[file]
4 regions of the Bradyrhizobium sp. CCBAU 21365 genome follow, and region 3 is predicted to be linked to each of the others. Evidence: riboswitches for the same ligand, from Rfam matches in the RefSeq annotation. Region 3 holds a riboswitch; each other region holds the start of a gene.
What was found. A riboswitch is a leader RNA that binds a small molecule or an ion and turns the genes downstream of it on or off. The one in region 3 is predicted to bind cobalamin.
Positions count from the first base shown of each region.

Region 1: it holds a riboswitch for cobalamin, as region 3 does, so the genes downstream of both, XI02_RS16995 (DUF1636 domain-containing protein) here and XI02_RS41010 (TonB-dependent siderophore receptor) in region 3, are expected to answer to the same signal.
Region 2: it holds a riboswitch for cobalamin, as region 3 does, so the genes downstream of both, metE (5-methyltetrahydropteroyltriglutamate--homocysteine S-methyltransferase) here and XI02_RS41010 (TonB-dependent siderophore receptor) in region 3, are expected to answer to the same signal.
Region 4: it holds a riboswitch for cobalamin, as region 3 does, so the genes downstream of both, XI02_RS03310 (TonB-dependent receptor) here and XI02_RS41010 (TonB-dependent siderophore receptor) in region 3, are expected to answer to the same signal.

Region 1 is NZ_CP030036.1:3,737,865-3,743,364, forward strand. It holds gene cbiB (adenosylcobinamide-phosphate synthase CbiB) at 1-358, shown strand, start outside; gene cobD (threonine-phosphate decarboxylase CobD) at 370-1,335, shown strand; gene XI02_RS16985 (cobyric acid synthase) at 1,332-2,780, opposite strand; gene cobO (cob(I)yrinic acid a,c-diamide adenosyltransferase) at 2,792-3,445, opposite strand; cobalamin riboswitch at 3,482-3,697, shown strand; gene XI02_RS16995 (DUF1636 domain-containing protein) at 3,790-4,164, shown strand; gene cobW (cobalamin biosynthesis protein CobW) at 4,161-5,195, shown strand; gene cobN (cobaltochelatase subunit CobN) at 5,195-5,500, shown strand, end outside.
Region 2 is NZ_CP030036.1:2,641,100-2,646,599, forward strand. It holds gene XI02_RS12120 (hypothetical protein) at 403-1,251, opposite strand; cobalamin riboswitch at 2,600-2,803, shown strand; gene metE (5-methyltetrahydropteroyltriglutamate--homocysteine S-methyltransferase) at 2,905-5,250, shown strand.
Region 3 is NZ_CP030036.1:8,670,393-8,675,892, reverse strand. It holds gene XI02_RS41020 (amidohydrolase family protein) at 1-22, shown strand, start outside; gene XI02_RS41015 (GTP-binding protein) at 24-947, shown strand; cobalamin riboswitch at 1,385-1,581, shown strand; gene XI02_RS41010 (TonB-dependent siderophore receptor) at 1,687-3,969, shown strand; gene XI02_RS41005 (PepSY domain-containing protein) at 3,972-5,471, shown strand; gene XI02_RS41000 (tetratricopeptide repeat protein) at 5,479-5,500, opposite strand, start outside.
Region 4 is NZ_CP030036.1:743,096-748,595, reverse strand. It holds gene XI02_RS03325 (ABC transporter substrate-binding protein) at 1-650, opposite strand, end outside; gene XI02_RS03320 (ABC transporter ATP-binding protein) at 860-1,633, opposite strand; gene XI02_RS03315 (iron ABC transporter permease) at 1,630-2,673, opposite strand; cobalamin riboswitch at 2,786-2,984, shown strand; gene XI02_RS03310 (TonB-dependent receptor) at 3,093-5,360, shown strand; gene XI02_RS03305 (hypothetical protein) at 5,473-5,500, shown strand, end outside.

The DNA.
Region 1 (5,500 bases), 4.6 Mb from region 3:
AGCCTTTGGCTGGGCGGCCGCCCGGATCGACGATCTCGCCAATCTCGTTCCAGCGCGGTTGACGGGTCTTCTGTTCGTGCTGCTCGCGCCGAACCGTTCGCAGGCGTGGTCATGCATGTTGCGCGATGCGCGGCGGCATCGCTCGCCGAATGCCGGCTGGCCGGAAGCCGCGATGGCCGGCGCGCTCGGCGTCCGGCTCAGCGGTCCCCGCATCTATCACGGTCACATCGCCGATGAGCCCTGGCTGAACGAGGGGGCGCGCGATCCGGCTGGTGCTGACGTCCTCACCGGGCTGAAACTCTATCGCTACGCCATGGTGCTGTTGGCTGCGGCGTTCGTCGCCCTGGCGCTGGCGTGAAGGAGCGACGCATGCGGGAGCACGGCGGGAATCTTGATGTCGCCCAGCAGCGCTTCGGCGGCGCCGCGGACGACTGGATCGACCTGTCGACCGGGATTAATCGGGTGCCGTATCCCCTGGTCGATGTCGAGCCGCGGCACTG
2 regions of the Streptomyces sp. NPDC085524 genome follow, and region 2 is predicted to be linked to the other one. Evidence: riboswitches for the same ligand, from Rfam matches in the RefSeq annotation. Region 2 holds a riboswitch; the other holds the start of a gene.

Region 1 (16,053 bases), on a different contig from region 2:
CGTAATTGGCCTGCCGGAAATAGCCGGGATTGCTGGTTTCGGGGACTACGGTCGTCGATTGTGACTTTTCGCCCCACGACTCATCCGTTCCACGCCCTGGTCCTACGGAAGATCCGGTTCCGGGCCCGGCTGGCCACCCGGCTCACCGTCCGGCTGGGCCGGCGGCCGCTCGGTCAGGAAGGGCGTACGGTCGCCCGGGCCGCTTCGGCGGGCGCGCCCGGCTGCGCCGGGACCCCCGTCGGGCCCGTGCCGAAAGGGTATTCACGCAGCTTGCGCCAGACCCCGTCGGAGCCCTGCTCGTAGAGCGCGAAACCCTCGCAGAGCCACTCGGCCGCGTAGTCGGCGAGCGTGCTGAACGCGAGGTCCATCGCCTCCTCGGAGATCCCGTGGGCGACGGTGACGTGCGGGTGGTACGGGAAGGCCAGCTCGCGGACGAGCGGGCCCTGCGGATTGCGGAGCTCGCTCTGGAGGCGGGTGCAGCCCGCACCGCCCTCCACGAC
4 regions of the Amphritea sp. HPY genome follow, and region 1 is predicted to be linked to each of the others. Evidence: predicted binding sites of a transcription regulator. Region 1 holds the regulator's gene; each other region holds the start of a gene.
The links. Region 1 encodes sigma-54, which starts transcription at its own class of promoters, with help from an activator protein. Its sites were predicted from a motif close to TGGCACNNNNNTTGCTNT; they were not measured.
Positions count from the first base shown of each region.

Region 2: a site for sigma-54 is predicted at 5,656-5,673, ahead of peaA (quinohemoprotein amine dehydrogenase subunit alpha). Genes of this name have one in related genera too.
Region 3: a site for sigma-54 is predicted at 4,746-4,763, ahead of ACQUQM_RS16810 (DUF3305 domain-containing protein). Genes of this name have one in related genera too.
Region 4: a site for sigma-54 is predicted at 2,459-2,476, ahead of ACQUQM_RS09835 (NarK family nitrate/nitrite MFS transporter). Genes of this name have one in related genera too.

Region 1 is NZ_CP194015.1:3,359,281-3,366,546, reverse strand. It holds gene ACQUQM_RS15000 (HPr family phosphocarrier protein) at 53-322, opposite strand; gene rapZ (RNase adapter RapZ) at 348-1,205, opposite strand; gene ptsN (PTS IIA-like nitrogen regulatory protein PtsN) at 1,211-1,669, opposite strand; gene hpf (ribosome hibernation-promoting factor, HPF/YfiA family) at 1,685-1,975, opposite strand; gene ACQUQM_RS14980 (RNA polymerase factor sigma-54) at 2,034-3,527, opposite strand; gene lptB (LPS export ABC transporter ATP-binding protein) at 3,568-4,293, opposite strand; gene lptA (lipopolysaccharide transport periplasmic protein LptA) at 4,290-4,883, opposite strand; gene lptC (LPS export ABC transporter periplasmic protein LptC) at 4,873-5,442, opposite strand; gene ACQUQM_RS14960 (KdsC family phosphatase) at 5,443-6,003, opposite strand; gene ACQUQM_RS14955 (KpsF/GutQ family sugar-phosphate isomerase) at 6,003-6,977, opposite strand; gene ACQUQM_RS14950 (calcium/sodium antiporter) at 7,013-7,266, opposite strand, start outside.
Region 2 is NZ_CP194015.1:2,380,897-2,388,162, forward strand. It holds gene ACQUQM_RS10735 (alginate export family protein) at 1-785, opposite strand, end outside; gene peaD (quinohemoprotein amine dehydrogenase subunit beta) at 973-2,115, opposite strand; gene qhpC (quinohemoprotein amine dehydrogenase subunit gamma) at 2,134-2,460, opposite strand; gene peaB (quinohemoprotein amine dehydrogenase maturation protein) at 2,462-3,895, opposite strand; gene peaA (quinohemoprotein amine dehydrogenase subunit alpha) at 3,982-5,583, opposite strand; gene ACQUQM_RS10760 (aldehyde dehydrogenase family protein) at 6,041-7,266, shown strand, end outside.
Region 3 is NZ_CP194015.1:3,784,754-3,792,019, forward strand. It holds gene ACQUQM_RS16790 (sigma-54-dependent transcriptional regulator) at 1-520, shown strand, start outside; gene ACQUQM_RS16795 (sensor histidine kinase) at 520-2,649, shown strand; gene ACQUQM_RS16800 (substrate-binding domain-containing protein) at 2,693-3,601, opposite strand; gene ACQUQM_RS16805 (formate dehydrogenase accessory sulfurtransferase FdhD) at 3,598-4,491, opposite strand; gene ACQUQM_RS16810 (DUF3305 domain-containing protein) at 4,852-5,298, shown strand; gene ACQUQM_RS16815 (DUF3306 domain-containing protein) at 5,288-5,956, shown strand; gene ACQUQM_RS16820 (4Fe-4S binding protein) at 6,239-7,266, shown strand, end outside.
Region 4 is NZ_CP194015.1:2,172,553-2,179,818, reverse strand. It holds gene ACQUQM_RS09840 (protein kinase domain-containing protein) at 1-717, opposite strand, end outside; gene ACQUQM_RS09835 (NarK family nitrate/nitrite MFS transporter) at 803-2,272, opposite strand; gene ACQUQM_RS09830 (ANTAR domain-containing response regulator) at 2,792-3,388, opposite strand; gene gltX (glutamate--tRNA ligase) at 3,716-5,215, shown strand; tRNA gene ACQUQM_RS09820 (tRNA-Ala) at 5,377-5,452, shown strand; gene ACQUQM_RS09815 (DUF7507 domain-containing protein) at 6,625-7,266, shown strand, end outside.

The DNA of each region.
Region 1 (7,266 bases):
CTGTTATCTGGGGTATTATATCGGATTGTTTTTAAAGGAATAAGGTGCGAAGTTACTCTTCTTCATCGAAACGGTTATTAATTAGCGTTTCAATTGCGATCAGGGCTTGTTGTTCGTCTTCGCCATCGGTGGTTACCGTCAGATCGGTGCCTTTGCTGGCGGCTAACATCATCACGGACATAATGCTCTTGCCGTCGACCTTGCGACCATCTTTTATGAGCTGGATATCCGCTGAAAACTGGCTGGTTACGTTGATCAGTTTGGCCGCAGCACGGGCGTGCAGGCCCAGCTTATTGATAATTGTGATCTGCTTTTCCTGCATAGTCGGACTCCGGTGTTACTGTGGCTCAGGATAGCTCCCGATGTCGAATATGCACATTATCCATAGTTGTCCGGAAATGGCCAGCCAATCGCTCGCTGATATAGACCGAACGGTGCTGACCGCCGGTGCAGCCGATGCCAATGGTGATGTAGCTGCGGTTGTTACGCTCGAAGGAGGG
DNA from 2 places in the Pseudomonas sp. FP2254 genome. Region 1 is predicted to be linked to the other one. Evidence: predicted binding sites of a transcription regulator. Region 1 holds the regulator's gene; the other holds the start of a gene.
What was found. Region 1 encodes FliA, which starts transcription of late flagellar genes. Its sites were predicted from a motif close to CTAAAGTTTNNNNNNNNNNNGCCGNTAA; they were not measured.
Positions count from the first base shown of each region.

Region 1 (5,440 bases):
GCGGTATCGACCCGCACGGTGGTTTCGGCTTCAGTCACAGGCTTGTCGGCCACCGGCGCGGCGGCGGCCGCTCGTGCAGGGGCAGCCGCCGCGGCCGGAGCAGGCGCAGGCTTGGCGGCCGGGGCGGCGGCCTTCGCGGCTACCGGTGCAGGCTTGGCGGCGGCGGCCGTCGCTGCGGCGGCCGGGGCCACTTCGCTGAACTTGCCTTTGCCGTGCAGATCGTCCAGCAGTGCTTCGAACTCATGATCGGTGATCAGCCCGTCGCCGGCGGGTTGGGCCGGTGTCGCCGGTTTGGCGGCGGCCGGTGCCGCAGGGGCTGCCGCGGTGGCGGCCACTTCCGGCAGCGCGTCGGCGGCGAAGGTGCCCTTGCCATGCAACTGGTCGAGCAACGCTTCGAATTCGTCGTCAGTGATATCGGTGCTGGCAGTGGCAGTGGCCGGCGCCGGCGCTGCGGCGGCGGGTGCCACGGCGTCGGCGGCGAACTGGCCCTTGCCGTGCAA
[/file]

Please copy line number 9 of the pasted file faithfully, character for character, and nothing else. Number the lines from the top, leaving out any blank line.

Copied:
Region 3 is NZ_CP030036.1:8,670,393-8,675,892, reverse strand. It holds gene XI02_RS41020 (amidohydrolase family protein) at 1-22, shown strand, start outside; gene XI02_RS41015 (GTP-binding protein) at 24-947, shown strand; cobalamin riboswitch at 1,385-1,581, shown strand; gene XI02_RS41010 (TonB-dependent siderophore receptor) at 1,687-3,969, shown strand; gene XI02_RS41005 (PepSY domain-containing protein) at 3,972-5,471, shown strand; gene XI02_RS41000 (tetratricopeptide repeat protein) at 5,479-5,500, opposite strand, start outside.